“As for my discussion of the court’s Citizens United ruling, I did not attack “spending by outside groups,” as Mr. Will wrote. Rather, I pointed out only that there has been a significant increase in such spending (much of it in forms that leave voters in the dark as to who bankrolled the messages they hear) and that reasonable people can disagree about whether this is good for democracy.
“Finally, for someone who prides himself on his linguistic precision, Mr. Will’s attack is particularly tone-deaf. “Disdain” means “scorn” or “contempt.” Nothing in my article expresses scorn or contempt for the court or for judicial review. I — like many other Americans, including some of their colleagues and many of their predecessors — simply disagree strongly with the approach some justices have taken and the conclusions they have reached in some recent cases.”
Take that, George! Continue reading
As the United States struggles to solve a myriad of entrenched systemic problems—the list, according to NYT columnist David Brooks: “the lack of consumer demand, the credit crunch, the continuing slide in housing prices, the freeze in business investment, the still hefty consumer debt levels and the skills mismatch,not to mention regulatory burdens, the business class’s utter lack of confidence in the White House, the looming explosion of entitlement costs, the public’s lack of confidence in institutions across the board”…he may have missed one or two—it is alarming how many prominent individuals have announced their readiness to abandon representative democracy or part of it. Even the President himself has wistfully said that he wishes he could bypass Congress. His former budget director, Peter Orszag, has an essay in the current New Republic is which he calls for “less democracy.” Hollywood liberals have been quick to follow this theme; Woody Allen told an overseas journalist that the United States would be better off if Obama could be a benevolent dictator.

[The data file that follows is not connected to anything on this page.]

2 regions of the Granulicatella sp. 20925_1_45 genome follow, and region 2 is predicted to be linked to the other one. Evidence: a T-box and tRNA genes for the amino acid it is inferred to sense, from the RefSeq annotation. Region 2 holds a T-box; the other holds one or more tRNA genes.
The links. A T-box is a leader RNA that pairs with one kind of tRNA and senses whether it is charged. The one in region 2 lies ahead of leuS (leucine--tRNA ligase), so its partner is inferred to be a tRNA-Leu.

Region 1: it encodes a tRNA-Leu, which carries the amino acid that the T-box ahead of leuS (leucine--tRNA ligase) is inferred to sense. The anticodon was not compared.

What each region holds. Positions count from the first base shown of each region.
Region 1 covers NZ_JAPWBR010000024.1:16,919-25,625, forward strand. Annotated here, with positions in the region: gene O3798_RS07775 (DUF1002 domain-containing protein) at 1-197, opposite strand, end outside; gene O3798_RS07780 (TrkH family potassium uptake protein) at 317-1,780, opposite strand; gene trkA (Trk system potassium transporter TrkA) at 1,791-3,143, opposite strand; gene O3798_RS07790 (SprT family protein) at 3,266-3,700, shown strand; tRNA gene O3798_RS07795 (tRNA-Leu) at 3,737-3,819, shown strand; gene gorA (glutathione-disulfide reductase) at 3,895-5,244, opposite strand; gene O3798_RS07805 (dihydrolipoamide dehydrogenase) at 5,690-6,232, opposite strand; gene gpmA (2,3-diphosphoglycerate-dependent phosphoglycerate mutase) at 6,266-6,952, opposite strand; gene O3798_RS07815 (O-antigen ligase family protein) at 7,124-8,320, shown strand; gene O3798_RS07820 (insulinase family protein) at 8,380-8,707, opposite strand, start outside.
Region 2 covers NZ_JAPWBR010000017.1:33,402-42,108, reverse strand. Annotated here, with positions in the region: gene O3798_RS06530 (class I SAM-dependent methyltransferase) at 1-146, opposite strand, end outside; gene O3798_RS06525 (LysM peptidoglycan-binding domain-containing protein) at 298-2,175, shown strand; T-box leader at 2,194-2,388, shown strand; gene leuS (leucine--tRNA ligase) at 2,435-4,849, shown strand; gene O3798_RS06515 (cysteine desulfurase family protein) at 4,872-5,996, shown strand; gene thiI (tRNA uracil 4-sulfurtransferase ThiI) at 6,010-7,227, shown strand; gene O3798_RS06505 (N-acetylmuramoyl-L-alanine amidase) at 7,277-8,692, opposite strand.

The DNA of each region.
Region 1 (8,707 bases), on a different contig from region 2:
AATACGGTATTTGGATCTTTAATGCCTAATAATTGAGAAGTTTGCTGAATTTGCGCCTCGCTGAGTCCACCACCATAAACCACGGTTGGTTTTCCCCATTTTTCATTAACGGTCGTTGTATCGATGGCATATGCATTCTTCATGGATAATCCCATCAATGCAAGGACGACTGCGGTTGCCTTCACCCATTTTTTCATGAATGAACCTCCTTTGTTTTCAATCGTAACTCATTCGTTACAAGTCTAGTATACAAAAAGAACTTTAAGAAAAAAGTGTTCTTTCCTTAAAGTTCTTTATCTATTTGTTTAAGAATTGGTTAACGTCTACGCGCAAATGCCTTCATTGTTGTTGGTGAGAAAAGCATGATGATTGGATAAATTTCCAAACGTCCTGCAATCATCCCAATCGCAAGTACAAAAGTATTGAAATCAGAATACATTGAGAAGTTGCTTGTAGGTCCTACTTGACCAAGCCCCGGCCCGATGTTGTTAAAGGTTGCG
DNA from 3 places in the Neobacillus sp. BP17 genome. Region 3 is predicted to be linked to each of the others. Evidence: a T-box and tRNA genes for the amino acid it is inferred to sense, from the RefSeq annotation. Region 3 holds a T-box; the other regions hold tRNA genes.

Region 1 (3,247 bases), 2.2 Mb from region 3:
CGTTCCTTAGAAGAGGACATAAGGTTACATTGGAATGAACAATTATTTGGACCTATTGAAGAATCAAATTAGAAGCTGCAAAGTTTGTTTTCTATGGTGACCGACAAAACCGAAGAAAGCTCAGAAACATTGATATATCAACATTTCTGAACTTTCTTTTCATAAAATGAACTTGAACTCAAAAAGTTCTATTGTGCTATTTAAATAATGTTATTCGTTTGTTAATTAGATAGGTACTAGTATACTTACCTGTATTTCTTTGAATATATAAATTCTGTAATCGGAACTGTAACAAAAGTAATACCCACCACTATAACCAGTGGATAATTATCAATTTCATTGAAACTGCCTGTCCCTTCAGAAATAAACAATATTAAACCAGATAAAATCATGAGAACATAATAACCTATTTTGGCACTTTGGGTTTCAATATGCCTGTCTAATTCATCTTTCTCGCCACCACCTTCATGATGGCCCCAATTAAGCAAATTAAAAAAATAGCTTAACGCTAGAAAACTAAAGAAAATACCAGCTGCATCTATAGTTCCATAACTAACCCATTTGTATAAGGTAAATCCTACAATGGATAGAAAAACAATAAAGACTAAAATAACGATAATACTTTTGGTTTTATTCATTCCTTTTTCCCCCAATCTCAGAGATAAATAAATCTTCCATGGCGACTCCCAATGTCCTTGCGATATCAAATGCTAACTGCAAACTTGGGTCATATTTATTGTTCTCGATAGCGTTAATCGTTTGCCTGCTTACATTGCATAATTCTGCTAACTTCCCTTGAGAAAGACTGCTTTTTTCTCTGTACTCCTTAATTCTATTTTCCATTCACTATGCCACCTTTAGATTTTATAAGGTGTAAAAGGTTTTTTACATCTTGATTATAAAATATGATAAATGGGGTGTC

I think this is playing with fire and irresponsible in the extreme, particularly given the last item in Brooks’s list. This position is especially irresponsible when it comes from elected officials in high offices, and thus it isn’t surprising that when Nouth Carolina’s Democratic governor, Beverly Perdue, told a rotary club event in Cary, N.C. … Continue reading
A Bronx woman, Ursula Liang, has started a petition against Brooklyn Bridge Park’s “Movies With A View” series showing “Breakfast at Tiffany’s,” the 1961 Audrey Hepburn classic that gave us “Moon River” and one of actress Hepburn’s most endearing performances. Why? Well, the movie, which has long been popular for summer screenings in New York City and elsewhere, also contains a pre-political correctness performance by Mickey Rooney as Holly Golightly’s comic Japanese neighbor, “Mr. Yunioshi.”